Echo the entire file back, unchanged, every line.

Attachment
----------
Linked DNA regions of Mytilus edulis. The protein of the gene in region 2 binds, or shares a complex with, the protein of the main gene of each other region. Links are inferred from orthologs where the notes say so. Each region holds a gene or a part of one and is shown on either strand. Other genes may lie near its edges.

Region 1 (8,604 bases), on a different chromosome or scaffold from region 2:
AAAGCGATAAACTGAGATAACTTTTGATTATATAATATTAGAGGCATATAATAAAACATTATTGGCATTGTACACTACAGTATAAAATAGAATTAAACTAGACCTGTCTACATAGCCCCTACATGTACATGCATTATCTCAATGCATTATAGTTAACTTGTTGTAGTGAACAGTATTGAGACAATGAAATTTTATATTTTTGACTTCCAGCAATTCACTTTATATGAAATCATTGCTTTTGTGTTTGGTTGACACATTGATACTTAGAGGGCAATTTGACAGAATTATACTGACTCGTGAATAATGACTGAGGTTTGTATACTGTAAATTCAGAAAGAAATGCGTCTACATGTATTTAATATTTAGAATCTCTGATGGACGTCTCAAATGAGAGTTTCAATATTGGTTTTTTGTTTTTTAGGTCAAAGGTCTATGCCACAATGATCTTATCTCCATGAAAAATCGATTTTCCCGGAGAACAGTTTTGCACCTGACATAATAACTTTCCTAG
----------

Linked DNA regions of Mytilus edulis. The protein of the gene in region 2 binds, or shares a complex with, the protein of the main gene of each other region. Links are inferred from orthologs where the notes say so. Each region holds a gene or a part of one and is shown on either strand. Other genes may lie near its edges.

Region 1 (8,604 bases), on a different chromosome or scaffold from region 2:
AAAGCGATAAACTGAGATAACTTTTGATTATATAATATTAGAGGCATATAATAAAACATTATTGGCATTGTACACTACAGTATAAAATAGAATTAAACTAGACCTGTCTACATAGCCCCTACATGTACATGCATTATCTCAATGCATTATAGTTAACTTGTTGTAGTGAACAGTATTGAGACAATGAAATTTTATATTTTTGACTTCCAGCAATTCACTTTATATGAAATCATTGCTTTTGTGTTTGGTTGACACATTGATACTTAGAGGGCAATTTGACAGAATTATACTGACTCGTGAATAATGACTGAGGTTTGTATACTGTAAATTCAGAAAGAAATGCGTCTACATGTATTTAATATTTAGAATCTCTGATGGACGTCTCAAATGAGAGTTTCAATATTGGTTTTTTGTTTTTTAGGTCAAAGGTCTATGCCACAATGATCTTATCTCCATGAAAAATCGATTTTCCCGGAGAACAGTTTTGCACCTGACATAATAACTTTCCTAG